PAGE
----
Posted at: 09/30/2012 11:40 PM
| Updated at: 10/01/2012 9:35 AM
By: Dan Levy
SCHENECTADY - Just days after the city's credit rating was downgraded, Schenectady's mayor on Sunday unveiled his spending plan for next year that's designed to plug a $5 million hole in the budget.
One of the main problems Schenectady is facing is a pile of revenue that's owed to the city, money that belongs to them, that they haven't been able to get their hands on. Mayor Gary McCarthy says that's why the bond rating was downgraded, that's why taxes are going up, and that's why workers had to be laid off.
The proposed property tax hike would be about 4%, but on top of that, the mayor says he also needs to increase trash collection fees: for a single family house, up $0.38 a week to $209.00 per year; for a two-family house, up 0.77 per week to $418.00 a year; and for three-family homes, it would be another $1.15 each week, or $627.00 a year.
"People can't afford any more," said City Councilman Vincent Riggi, an independent lawmaker, "This is certainly a concern of mine. I'm a taxpayers too in the city of Schenectady. I'm on a fixed income so I know what it's like."
In addition, the mayor intends to cut the city's work force, eliminating 22 positions, forcing seven people out of a job.
"You never like to do that (lay people off)," McCarthy said. "It creates a lot of hardship and stress and it puts pressure on the entire work force, but unfortunately it's just the realities of the situation we're dealing with."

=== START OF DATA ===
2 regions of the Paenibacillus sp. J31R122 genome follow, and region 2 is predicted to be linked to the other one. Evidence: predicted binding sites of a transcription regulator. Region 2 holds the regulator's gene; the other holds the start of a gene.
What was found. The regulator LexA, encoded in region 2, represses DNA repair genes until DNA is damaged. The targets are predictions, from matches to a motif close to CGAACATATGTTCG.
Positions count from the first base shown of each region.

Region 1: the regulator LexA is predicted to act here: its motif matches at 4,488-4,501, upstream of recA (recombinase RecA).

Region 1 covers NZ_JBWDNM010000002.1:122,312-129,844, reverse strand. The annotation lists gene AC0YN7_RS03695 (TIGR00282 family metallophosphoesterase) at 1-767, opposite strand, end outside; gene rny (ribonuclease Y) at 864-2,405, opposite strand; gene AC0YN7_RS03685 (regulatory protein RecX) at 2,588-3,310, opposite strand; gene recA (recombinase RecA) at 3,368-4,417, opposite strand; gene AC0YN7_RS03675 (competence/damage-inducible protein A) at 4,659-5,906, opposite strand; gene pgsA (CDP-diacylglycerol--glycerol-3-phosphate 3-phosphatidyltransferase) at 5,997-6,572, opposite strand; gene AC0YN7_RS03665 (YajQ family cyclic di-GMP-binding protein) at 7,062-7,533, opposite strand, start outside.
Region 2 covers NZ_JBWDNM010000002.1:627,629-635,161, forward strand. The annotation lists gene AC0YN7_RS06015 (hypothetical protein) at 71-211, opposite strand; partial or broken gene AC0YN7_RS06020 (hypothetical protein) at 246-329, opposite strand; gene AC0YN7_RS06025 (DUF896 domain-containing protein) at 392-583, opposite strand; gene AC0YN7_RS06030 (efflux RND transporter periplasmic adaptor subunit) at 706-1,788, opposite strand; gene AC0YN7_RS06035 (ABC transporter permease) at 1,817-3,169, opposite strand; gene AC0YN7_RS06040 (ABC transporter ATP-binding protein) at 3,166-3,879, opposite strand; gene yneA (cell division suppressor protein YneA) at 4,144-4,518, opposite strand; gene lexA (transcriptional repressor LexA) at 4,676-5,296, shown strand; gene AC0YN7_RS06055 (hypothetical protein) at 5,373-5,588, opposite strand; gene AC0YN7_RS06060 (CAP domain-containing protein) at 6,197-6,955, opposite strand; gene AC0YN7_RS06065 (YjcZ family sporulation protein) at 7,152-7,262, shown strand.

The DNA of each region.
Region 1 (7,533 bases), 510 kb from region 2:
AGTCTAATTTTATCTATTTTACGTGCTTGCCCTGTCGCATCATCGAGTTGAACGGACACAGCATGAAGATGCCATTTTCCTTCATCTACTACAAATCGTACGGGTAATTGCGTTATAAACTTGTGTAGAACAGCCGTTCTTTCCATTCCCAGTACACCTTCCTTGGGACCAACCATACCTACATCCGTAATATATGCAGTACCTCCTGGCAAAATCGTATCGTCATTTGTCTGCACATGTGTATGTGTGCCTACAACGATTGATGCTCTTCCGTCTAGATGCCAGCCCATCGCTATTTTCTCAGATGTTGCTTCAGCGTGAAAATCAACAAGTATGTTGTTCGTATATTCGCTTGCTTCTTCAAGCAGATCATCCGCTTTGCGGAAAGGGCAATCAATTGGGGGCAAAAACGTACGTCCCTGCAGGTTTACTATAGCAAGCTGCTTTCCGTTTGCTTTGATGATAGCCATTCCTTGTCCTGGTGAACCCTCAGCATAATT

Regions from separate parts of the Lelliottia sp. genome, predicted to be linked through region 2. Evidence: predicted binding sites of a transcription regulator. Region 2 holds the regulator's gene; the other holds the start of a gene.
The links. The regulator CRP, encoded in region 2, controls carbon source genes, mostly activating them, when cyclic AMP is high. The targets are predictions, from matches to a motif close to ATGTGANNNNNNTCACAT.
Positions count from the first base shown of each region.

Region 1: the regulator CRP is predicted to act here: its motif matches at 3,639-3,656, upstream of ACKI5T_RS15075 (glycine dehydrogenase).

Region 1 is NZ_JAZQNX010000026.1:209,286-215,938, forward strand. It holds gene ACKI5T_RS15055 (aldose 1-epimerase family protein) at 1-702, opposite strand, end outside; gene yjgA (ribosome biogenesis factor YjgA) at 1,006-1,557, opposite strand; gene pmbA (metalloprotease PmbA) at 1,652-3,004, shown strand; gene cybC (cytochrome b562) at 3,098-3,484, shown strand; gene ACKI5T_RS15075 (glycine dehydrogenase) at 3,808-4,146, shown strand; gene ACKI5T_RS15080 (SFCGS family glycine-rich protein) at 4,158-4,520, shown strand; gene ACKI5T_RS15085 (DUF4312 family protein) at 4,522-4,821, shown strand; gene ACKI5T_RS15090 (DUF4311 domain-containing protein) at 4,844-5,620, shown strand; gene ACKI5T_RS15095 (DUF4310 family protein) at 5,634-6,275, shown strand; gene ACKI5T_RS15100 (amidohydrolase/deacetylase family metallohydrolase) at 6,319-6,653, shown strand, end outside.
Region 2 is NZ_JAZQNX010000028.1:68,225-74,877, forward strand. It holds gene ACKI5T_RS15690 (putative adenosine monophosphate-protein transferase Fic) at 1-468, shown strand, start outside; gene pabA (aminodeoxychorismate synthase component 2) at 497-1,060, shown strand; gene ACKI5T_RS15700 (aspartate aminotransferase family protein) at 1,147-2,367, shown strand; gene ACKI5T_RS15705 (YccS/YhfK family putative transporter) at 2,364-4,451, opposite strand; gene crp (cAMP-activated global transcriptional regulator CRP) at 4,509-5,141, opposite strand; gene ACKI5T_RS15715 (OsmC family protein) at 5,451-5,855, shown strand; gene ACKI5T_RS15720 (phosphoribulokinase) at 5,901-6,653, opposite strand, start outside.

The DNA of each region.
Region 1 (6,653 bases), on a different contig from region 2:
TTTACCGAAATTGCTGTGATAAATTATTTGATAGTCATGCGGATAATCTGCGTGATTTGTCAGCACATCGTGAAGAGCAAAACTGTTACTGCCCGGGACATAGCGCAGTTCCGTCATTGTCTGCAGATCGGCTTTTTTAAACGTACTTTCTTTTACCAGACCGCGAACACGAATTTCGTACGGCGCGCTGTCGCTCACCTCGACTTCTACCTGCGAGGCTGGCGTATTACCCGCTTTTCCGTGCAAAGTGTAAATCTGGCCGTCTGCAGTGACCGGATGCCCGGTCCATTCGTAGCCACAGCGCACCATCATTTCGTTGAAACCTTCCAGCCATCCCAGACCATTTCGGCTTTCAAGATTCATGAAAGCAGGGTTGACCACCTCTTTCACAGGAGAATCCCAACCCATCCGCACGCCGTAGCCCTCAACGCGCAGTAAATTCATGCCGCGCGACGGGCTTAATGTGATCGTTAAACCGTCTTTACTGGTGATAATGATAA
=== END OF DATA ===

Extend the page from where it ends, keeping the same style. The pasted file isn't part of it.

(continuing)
Part of the reality is that the city hasn't been able to collect $ 12.5 million owed in back property taxes, and another $2 million from unpaid parking tickets.
"We're going to approach that in the same manner as property taxes," McCarthy vows. "Where you owe us money, we're going to go after it in an aggressive and systematic manner."
Even though the city has already purchased dozens of foreclosed properties, fixed them up, and put many of the back on the tax rolls, McCarthy says more effective collections of accounts receivable would have enabled him to decrease taxes and prevent layoffs.
"We have a lot of bills we have to pay," Councilman Riggi points out, "Anything that we can cut and make it a little easier on the taxpayers, so we don't have more people going into foreclosure. It's just a snowball effect that's going on and we have to stop it. We have to stop the spending."
The proposed spending package is actually about half a percentage point less than the current year.
The mayor will present it to the city council on Monday night (October 1st). They have until November 1st to adopt a final budget.